Fragmentation is still a real problem, as long running processes will simply crash, and function calls would be a lot slower.

### Scanning free lists slow?

Excuse me but .. how are free lists SLOW?

Popping the head off a list is pretty fast!

### Finding a large enough fragment

Its probably easier for you to describe the algorithm you are thinking of, to avoid misunderstanding each other. What heap management algorithm are you talking about?

### reluctantly discussing heap strategy for stacks

I'm having a flashback to early 90's conversations I had, making this less fun, like playing a video game again until it's boring. :-) I agree with you. But context of usage has a big effect on total-cost-of-execution. (How many threads? How much heap? How many long running transactions? How much i/o? How much async? How much concurrency? Just asking all the questions is taxing.) But there is long tradition in language performance design to ignore context and say "this is fastest in isolation". True, but.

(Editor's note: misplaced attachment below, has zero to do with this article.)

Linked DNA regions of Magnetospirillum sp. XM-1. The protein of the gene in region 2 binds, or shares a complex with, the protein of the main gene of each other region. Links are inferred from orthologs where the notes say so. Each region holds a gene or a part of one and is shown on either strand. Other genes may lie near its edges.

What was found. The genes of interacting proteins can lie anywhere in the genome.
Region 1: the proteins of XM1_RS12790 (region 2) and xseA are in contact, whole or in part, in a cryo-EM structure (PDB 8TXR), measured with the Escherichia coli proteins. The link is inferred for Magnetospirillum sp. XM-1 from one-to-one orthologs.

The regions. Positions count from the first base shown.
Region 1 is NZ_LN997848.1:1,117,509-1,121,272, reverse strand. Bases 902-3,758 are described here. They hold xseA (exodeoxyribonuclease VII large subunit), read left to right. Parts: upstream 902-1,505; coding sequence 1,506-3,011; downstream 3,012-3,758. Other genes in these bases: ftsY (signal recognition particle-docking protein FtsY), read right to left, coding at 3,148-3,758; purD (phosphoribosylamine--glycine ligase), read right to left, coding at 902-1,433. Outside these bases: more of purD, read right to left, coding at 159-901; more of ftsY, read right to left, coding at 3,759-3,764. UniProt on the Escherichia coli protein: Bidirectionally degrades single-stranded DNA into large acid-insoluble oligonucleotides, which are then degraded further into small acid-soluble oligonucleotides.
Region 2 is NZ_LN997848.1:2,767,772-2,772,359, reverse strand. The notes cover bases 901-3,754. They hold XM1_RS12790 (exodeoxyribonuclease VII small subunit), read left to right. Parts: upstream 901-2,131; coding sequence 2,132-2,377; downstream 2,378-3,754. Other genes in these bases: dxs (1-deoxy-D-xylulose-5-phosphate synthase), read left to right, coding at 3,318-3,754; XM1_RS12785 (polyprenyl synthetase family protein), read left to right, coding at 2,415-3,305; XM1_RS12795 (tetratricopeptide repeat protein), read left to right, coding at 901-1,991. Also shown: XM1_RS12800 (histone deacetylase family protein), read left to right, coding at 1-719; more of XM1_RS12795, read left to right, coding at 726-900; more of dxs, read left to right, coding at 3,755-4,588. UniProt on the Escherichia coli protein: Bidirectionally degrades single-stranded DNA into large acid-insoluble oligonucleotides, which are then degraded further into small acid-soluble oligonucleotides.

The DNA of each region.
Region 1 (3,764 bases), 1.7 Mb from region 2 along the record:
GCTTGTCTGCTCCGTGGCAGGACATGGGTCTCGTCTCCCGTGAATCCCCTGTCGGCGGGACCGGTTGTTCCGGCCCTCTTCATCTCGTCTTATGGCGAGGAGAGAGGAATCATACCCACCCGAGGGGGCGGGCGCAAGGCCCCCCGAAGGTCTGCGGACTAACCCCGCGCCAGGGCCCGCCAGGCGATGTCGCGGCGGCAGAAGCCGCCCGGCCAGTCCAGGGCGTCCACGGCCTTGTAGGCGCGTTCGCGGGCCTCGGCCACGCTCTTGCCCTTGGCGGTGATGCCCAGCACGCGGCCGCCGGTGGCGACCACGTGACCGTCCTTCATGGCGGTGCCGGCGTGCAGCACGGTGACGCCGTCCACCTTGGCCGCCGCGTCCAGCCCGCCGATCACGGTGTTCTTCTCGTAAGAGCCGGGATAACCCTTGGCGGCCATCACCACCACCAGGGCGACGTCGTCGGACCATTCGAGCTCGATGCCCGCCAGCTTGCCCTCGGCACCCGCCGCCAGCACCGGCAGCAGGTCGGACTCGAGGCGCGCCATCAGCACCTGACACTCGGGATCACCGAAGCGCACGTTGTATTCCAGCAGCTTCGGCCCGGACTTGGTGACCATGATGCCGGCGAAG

But do I want to be scanning free block lists just to make a function call? It's going to be much slower than stack calling.

Again I agree stack pointer bumping is very fast, when you ignore things that may occur later, like growing when space is exhausted, or handling control splits due to async spawning of side tasks, or managing thousands (up to a million) of stacks in an address space. If the number of things you are doing is just a few, and code is cpu bound, then the usual stack discipline is pretty good. Even if you had heap based spaghetti stacks, in part of your code, you would still want the traditional style in a few places too. Having more than one stack style doesn't sound pure though.